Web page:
The first stage is precontemplation, during which people are sedentary and are not even considering an activity program. These people do not see activity as relevant in their lives, and may even discount the importance or practicality of being physically active.
The next stage is contemplation. People in the contemplation stage are still sedentary. However, they are starting to consider the importance of activity and have begun to identify the implications of being inactive. Nevertheless, they are still not ready to commit to making a change.
The preparation stage is marked by some physical activity, as individuals are mentally and physically preparing to adopt an activity program. Activity during the preparation stage may be a sporadic walk, or even a periodic visit to the gym, but it is inconsistent. People in the preparation stage are ready to adopt and live an active lifestyle.
Next is the action stage. During this stage, people engage in regular physical activity, but have been doing so for less than six months.
The final stage is maintenance, which is marked by regular physical activity participation.
These behavior change strategies can be a little tricky because you would think that everyone you meet with would at least be in the preparation phase because they’ve taken some action to meet with you. But consider the following scenario: You meet with a potential new client who was told by his doctor that he has prehypertension, borderline high cholesterol and had gained some weight in the last year. The physician highly recommended he start adopting a more physically lifestyle to help manage and hopefully prevent going on medications for these conditions. He explains that he doesn’t enjoy exercise and has a job that involves a lot of travel, so he is often eating on the go where healthy food options aren’t always available. In fact, the only reason why he agreed to meet with you today is because he promised his spouse he would.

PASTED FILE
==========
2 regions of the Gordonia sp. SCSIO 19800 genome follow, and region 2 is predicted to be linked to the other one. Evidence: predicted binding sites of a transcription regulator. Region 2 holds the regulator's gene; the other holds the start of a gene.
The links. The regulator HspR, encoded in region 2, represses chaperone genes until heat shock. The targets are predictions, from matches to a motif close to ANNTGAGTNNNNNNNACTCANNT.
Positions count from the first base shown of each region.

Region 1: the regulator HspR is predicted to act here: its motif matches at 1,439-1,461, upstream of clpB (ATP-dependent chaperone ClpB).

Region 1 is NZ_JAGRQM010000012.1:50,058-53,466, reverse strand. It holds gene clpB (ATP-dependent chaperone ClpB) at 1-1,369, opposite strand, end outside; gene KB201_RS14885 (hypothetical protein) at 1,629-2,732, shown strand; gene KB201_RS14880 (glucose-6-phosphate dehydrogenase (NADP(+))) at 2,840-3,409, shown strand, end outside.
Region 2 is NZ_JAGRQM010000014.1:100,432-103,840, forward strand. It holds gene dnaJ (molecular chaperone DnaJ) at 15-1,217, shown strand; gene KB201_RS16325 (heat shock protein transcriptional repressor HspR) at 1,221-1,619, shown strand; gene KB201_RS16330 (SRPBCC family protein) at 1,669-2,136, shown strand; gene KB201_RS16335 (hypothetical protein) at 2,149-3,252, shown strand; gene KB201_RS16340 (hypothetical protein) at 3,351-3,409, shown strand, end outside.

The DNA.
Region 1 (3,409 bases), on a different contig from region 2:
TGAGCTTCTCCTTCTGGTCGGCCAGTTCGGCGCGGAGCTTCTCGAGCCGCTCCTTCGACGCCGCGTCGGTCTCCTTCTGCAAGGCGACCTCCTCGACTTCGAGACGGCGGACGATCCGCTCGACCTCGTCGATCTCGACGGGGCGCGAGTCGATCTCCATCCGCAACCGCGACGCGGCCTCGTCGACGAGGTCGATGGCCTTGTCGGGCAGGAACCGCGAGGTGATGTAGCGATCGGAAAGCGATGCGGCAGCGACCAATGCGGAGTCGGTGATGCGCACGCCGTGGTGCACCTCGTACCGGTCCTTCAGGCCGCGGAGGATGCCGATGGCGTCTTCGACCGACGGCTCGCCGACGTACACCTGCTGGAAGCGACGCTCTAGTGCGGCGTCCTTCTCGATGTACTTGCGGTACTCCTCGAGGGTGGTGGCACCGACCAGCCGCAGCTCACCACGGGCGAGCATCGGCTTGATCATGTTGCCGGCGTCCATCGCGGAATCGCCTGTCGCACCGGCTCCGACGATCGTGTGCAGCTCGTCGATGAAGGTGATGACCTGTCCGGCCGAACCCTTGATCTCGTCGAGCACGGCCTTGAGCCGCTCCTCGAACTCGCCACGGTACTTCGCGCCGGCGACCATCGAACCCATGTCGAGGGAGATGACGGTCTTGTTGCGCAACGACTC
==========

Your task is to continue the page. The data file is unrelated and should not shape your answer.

What stage of change do you think this person is in? If you chose precontemplation, you’re correct. Someone who is in precontemplation does not see the value in exercise, and perceives more cons than pros in adopting a healthier lifestyle. As fitness professionals, when you encounter someone in the precontemplation stage, you don’t want to jump into exercise recommendations because his or her mind is closed to it. Instead, you would want to use that time to make inactivity relevant by educating him or her on all of the risks associated with inactivity and how exercise can have a positive impact so hopefully he or she will start to consider being physically active.
You not only want to identify what stage a client is currently in, you also want to establish appropriate goals and identify relevant behavior change strategies that can help the client progress to the action and maintenance stages. The following chart can help you identify what intervention strategies are the most appropriate for a given client. Also, here is a previous blog about How to Use the TTM to Help Clients Make Healthy Behavioral Changes. Keep in mind that maintaining a healthy lifestyle is a skill, just like basketball, chess, etc. It takes time and it takes practice to master these skills, so help your clients understand the concept of lapses and relapses. We want to make them aware that straying from their diet and exercise plans is not a failure or a reason to give up! Be there to help them get back on track.
If you have any questions or concerns regarding this or any other topic, please contact our Resource Center at firstname.lastname@example.org or by calling 800-825-3636, Ext. 195, where our Study Coaches attend the line Monday-Friday 7 a.m.–6 p.m. PST. Please allow 24 hours for response time.